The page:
Stacey Abrams, the Democratic candidate for governor of Georgia, refused to concede early Wednesday, even as projections showed her trailing her Republican opponent, Brian Kemp.
In a defiant speech to supporters, Abrams, who would be country’s first female African American governor, said, “Votes remain to be counted. There are voices that are waiting to be heard.”
She said absentee ballots had yet to be tallied and, though she didn’t wade into specifics, raised questions about whether the election had proceeded fairly.
“We are going to make sure that every vote is counted, every single vote,” she said. “In a civilized nation, the machinery of democracy should work for everyone, everywhere.”
Ballot access and election fairness have been at the heart of the bitter controversy marking Georgia’s gubernatorial contest. Kemp, who oversees elections as Georgia’s secretary of state, has faced accusations that he had sought to suppress the minority vote. And on Sunday, his office announced that it was investigating the state Democrats for an alleged “hacking attempt,” though it did not cite evidence.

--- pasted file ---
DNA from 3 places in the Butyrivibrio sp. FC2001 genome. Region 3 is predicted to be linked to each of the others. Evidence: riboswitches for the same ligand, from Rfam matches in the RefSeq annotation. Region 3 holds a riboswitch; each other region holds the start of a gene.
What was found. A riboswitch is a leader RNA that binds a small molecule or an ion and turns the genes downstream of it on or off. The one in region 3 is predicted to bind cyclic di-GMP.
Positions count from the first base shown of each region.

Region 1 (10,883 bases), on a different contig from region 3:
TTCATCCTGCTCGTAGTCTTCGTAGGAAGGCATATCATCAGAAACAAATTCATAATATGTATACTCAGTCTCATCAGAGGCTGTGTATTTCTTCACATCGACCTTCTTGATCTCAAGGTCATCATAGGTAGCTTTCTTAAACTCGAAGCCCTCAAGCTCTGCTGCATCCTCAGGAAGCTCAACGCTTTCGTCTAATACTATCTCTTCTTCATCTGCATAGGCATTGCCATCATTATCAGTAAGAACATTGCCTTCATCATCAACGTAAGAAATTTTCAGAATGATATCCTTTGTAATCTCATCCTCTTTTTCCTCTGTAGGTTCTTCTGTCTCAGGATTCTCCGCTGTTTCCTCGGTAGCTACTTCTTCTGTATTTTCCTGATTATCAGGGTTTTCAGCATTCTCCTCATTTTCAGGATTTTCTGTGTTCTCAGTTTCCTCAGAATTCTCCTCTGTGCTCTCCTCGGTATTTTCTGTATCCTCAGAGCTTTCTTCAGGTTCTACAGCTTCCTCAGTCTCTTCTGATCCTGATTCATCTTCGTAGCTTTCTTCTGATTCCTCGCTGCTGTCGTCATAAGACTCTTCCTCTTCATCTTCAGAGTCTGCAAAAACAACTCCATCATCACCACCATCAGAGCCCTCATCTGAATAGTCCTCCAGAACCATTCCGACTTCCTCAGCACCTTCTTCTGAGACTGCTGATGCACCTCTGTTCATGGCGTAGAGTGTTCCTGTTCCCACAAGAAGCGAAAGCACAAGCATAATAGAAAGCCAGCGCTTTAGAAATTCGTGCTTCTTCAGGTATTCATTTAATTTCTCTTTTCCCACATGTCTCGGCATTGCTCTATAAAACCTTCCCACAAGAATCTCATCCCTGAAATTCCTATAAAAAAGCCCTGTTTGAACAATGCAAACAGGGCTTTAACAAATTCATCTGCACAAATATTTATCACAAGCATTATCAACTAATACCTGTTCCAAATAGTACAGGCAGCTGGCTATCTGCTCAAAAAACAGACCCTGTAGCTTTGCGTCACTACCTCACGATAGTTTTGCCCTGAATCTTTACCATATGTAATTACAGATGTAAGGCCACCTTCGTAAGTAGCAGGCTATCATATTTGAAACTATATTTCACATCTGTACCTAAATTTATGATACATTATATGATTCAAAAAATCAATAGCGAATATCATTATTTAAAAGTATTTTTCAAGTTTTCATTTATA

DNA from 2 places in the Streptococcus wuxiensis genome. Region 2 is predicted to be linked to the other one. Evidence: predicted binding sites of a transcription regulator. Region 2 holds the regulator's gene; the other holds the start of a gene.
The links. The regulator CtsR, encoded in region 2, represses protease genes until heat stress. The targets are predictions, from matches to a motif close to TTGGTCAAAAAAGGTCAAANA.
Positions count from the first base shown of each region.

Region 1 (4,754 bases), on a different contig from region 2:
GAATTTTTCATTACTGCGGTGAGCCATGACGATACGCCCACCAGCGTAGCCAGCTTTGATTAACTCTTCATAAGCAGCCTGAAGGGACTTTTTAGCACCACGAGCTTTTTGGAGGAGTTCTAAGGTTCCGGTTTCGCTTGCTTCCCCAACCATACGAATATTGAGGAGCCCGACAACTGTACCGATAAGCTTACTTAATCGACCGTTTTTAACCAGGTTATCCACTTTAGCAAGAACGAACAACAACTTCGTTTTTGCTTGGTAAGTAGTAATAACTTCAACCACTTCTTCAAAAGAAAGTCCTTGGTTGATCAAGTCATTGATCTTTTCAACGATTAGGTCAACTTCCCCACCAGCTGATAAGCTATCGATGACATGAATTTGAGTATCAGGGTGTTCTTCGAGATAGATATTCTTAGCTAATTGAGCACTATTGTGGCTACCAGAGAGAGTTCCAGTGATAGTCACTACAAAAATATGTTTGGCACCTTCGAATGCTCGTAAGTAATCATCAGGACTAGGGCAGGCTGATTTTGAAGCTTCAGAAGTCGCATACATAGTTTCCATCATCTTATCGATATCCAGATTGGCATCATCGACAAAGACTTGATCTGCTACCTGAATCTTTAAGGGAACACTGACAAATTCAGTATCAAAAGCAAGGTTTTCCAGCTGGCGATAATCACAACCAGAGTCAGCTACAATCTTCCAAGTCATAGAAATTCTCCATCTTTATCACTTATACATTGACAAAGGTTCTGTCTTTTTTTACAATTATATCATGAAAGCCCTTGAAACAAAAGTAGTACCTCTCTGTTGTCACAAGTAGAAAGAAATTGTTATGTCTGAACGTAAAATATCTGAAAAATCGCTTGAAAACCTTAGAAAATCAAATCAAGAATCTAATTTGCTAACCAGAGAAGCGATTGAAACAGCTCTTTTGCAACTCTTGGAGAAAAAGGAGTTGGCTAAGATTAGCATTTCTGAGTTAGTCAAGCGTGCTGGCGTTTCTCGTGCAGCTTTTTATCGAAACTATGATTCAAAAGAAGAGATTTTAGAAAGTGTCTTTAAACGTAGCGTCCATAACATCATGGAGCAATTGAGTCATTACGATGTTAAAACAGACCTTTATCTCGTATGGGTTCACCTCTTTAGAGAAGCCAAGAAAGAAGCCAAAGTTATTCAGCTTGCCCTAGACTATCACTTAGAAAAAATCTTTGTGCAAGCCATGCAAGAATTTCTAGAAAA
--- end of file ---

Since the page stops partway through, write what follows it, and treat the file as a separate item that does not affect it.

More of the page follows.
On Tuesday, problems were reported across the state. In one Atlanta precinct, three voting machines were initially available to serve more than 3,000 registered voters, creating several-hour waits. In suburban Gwinnett County, machines failed to work all together as polls opened, causing long delays.
“This election has tested our faith,” Abrams said. “I’m not to going to name names, but some have worked hard to take our voices away.”